Balance breaking news with longer-term investigations and feature articles

Take inventory of the different types of content within your library. Too often, content marketers focus solely on longer time-horizon projects such as white papers and case studies; however, mini-packages of content, such as a blog-based analysis of trending topics or one-paragraph news alerts offer excellent search engine fodder and a new way to engage your customer base.

Institute strong editorial guidelines

Particularly if you have multiple content contributors, editorial guidelines are a must. What constitutes a valid research source? How are sources attributed? What types of content are unacceptable?

Act as both a content creator and curator

The term “curating” in marketing seems to have gained traction over the last 12 months. Curating—as it relates to content marketing—refers to companies that not only publish their own portfolios of content, but also choose to become selective aggregators of 3rd party content. Local newspapers have long-relied on global news services to supplement their daily content. I believe that smart curation can be an excellent way to add value, particularly for smaller-size B2B firms that simply do not have the resources to publish original material on a regular basis.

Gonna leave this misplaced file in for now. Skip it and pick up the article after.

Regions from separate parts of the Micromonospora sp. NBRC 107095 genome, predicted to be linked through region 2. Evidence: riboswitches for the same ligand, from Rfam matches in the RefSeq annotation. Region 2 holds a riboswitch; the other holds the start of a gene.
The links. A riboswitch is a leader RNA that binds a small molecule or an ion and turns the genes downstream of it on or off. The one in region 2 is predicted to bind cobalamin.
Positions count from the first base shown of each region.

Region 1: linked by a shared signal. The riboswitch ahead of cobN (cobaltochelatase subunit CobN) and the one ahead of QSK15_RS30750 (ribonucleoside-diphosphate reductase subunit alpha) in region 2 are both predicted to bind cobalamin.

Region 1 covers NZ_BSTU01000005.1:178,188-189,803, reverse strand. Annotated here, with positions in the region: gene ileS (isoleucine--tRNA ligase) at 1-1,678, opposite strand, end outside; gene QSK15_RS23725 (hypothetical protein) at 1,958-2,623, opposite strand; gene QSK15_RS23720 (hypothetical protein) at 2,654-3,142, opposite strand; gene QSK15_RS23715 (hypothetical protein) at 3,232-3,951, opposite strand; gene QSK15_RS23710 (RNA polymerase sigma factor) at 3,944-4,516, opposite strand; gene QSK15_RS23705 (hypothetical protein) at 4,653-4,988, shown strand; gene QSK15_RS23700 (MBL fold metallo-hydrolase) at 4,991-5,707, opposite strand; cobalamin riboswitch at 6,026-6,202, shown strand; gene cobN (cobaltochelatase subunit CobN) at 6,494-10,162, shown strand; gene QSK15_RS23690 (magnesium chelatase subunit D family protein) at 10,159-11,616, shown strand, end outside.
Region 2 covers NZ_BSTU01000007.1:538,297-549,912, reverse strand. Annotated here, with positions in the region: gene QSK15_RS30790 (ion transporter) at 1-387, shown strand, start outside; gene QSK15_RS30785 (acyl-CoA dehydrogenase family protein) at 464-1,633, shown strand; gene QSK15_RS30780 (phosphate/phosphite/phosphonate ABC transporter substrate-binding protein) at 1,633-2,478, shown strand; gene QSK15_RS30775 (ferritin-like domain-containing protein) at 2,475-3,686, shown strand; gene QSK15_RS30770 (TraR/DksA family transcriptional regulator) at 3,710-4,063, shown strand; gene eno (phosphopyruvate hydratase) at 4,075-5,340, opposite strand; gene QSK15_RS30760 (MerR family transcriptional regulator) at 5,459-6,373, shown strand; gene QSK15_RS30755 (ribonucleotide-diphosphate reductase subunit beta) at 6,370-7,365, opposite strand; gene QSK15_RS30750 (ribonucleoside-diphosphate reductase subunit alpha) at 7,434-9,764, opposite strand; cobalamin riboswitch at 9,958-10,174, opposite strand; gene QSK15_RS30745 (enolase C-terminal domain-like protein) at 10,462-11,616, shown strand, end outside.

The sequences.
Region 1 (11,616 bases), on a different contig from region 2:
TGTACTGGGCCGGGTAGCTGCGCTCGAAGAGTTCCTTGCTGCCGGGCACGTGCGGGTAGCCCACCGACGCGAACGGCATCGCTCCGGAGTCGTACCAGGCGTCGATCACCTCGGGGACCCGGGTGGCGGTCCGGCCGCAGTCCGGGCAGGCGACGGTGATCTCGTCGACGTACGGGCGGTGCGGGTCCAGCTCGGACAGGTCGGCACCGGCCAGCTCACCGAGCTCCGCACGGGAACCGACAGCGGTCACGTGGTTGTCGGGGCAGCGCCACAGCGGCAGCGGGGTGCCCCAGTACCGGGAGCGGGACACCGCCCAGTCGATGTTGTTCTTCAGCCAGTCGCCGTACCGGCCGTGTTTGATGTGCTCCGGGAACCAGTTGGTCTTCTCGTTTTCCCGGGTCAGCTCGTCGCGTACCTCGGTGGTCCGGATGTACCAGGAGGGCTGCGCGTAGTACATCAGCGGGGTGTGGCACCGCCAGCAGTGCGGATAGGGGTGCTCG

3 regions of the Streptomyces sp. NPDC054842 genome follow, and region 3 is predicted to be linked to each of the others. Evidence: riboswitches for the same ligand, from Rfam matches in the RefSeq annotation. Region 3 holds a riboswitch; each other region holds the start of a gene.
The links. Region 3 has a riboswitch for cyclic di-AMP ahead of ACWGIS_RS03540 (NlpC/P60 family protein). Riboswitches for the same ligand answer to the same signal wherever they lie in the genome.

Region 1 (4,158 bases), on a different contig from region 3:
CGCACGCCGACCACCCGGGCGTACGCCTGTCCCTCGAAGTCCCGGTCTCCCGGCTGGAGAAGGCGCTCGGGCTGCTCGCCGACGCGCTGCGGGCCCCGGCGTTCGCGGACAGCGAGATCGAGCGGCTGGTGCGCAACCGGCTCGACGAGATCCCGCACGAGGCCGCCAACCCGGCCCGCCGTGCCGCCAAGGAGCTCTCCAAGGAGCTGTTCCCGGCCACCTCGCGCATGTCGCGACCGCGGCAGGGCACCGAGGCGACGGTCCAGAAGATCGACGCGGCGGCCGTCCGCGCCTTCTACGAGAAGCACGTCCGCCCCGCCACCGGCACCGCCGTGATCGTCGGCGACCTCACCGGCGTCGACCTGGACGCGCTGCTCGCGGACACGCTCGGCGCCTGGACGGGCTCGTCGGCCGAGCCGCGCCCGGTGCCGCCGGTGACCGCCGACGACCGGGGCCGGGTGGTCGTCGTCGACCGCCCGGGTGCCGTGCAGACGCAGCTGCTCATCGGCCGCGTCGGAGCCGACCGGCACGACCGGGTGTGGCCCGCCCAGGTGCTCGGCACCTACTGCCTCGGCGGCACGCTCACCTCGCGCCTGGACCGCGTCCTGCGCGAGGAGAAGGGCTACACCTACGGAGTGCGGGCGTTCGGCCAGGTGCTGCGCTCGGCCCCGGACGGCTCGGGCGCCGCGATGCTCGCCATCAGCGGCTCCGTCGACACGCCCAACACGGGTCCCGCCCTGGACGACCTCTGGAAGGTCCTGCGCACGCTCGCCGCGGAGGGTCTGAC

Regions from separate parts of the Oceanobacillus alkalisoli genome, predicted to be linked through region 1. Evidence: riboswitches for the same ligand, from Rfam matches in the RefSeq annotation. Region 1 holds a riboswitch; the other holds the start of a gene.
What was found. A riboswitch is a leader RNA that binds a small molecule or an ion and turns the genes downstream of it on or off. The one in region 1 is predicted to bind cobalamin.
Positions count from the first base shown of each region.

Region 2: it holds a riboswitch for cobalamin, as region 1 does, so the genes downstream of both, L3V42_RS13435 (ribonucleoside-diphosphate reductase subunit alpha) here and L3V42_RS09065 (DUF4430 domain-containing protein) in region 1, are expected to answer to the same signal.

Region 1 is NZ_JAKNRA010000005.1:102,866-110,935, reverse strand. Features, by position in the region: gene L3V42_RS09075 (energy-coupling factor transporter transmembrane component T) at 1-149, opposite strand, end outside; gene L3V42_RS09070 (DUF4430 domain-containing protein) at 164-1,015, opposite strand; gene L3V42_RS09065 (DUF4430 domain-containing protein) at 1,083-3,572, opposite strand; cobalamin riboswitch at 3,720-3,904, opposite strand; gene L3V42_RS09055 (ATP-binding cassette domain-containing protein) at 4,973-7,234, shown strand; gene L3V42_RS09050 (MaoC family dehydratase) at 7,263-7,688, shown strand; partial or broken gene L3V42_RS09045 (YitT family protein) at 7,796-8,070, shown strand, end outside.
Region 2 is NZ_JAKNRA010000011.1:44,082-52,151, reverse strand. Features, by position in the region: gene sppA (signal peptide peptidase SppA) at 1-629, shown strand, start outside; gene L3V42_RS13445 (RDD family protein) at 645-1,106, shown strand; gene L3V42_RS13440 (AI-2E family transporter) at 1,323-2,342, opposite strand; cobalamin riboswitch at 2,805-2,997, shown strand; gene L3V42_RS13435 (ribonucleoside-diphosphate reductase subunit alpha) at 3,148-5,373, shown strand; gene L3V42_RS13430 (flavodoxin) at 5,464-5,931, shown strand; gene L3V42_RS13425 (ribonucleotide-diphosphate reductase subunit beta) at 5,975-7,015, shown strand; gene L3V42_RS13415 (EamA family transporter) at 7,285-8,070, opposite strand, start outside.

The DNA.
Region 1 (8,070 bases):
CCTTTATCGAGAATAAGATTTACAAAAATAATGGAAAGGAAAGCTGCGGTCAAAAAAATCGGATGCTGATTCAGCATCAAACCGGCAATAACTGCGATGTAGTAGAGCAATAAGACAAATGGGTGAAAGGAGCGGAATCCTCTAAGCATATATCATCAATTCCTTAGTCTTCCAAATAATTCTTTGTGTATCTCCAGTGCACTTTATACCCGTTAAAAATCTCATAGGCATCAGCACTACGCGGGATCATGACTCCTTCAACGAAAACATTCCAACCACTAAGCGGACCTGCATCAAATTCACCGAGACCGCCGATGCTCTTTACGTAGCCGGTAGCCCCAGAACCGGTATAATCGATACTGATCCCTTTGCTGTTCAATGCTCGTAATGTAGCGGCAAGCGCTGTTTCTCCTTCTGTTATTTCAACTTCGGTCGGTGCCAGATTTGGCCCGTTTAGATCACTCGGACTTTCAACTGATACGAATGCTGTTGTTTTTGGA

For example, a small-size firm may send out a weekly opt-in e-newsletter that features one article written in-house, but also links to the most insightful, interesting news sources for that week within that company’s niche. By doing this, you are leveraging the work of others to boost readership and positioning your company as “in the know.”

Have you worked as a professional journalist, and do you have any tips to share? Or, as a marketer, do you have any other suggestions on how content marketing can improved with a journalism mindset?

Author: Clare McDermott

Clare McDermott is the editor of Chief Content Officer magazine and owner of SoloPortfolio, a Boston-based content marketing provider for professional service firms.You can follow her @soloportfolio.

Other posts by Clare McDermott

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  • http://www.globalcopywriting.com/ globalcopywrite

    Hi Clare,

    Thanks for the very insightful article about opportunities for writers. I've never been a journalist but spent the early part of my writing career writing stories for feature magazines. It turned out to be wonderful experience for my content marketing business. More than anything, businesses want to tell a story. Why? Because people want to read a story more than they want to read advertising copy or business reports.